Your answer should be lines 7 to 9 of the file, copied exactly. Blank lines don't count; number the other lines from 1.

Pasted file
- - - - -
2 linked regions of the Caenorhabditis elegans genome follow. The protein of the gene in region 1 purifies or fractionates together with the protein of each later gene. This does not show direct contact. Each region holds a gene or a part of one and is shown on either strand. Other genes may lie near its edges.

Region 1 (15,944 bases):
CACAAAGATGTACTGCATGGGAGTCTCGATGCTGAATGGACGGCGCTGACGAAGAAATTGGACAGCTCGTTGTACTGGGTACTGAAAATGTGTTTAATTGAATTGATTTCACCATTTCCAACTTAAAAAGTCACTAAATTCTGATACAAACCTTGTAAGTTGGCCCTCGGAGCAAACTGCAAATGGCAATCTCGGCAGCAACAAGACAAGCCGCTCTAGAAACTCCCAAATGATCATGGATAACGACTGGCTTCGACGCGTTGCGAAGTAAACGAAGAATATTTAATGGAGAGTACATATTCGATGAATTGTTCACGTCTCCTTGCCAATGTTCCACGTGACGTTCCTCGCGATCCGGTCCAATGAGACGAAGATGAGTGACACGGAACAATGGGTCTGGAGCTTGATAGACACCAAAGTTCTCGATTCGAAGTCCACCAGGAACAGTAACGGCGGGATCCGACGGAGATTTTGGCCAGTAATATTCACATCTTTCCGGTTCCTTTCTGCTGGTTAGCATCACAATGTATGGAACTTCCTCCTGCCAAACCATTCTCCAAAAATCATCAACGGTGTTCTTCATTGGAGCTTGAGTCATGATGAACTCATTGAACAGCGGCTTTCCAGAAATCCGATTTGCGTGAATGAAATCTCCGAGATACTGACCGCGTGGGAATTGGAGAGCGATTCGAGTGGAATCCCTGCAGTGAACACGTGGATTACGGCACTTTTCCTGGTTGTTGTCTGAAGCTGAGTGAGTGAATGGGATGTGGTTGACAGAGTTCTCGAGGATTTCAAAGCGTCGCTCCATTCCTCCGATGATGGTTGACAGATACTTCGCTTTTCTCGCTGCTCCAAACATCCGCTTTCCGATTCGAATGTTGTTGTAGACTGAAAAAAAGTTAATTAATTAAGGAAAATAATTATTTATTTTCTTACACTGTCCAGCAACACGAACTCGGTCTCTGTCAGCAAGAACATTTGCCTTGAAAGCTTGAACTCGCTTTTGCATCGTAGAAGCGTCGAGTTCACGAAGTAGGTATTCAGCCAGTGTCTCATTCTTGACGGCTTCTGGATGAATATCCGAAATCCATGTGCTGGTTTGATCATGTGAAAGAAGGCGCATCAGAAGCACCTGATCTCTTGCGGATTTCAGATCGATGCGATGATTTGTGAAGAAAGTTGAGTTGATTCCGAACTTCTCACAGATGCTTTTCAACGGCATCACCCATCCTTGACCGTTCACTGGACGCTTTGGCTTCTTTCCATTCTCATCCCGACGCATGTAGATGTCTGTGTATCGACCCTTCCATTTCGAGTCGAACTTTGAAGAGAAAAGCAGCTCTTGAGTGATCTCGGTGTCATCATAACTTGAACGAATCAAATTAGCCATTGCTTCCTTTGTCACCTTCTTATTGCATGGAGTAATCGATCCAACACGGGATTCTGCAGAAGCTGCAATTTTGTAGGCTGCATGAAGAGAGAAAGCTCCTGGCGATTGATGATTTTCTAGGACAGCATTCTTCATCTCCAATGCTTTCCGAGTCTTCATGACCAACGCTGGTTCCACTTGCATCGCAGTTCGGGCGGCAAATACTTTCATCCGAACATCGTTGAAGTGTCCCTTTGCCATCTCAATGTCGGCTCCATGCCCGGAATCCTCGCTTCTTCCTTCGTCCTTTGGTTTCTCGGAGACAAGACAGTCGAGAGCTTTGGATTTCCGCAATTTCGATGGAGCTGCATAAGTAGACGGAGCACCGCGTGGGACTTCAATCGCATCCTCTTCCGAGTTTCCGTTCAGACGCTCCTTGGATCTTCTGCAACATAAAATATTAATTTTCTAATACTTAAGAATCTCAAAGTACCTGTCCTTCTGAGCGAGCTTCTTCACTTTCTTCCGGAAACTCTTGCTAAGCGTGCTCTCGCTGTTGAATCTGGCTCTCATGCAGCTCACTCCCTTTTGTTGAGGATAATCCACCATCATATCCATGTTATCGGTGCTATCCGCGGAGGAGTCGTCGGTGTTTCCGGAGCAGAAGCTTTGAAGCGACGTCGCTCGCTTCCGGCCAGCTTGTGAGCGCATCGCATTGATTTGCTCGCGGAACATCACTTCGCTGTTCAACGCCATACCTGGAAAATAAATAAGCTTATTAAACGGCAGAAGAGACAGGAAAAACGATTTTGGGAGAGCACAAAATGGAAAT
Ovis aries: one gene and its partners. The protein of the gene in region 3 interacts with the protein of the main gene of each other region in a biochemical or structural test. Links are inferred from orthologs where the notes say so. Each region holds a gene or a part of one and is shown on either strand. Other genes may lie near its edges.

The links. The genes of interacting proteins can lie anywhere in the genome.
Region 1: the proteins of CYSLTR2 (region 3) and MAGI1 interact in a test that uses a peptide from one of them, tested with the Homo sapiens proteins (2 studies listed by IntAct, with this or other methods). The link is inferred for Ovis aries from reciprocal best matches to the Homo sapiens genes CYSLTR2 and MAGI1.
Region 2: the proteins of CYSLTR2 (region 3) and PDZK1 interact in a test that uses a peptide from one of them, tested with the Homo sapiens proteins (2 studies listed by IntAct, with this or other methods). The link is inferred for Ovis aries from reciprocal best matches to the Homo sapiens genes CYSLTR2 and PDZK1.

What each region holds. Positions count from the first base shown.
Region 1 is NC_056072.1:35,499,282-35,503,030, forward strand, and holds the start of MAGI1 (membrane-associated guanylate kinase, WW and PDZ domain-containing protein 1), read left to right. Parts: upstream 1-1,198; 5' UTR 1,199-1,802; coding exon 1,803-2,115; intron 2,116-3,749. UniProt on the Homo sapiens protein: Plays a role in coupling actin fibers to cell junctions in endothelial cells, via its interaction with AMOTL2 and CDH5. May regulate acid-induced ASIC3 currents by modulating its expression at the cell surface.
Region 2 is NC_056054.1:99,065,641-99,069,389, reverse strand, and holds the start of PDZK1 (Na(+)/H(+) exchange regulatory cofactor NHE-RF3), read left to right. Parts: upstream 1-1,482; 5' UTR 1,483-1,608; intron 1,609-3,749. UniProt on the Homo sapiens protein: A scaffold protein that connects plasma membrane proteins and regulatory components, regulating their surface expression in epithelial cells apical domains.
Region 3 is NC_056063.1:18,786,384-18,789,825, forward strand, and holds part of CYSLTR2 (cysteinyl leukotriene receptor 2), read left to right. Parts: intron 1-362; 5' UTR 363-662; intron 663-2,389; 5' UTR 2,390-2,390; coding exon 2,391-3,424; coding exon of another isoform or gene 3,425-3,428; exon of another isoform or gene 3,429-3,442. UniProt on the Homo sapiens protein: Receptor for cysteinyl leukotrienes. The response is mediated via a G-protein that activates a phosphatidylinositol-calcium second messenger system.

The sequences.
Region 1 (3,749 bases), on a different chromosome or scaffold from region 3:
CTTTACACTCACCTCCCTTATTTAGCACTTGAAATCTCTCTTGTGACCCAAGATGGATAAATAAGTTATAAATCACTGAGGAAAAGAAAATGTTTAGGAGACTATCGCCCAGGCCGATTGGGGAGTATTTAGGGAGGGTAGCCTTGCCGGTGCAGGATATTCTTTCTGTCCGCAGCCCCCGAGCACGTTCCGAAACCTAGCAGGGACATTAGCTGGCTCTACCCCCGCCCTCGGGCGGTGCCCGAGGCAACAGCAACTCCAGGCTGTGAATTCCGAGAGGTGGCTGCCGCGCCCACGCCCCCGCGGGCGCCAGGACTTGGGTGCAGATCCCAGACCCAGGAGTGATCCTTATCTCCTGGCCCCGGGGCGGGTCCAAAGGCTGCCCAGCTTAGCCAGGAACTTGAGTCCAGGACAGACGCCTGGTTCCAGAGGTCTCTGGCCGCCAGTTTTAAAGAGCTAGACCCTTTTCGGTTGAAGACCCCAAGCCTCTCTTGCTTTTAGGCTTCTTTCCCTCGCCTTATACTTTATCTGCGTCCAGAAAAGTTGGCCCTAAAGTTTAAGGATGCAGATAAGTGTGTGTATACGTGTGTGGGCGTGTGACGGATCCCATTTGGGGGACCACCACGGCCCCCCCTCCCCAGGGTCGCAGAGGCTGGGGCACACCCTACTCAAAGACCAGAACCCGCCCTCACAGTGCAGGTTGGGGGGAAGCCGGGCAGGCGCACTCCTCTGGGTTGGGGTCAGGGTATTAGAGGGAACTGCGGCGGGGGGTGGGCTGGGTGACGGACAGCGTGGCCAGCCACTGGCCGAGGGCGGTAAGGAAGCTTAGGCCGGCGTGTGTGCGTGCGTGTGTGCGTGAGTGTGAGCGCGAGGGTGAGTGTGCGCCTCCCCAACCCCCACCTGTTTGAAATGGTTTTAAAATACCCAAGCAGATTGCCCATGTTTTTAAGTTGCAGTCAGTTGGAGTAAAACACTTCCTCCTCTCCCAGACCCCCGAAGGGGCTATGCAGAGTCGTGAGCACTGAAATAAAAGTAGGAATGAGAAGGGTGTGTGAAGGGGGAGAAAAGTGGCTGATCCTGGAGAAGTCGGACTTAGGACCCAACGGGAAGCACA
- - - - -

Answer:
Region 2: the proteins of CYSLTR2 (region 3) and PDZK1 interact in a test that uses a peptide from one of them, tested with the Homo sapiens proteins (2 studies listed by IntAct, with this or other methods). The link is inferred for Ovis aries from reciprocal best matches to the Homo sapiens genes CYSLTR2 and PDZK1.

What each region holds. Positions count from the first base shown.
Region 1 is NC_056072.1:35,499,282-35,503,030, forward strand, and holds the start of MAGI1 (membrane-associated guanylate kinase, WW and PDZ domain-containing protein 1), read left to right. Parts: upstream 1-1,198; 5' UTR 1,199-1,802; coding exon 1,803-2,115; intron 2,116-3,749. UniProt on the Homo sapiens protein: Plays a role in coupling actin fibers to cell junctions in endothelial cells, via its interaction with AMOTL2 and CDH5. May regulate acid-induced ASIC3 currents by modulating its expression at the cell surface.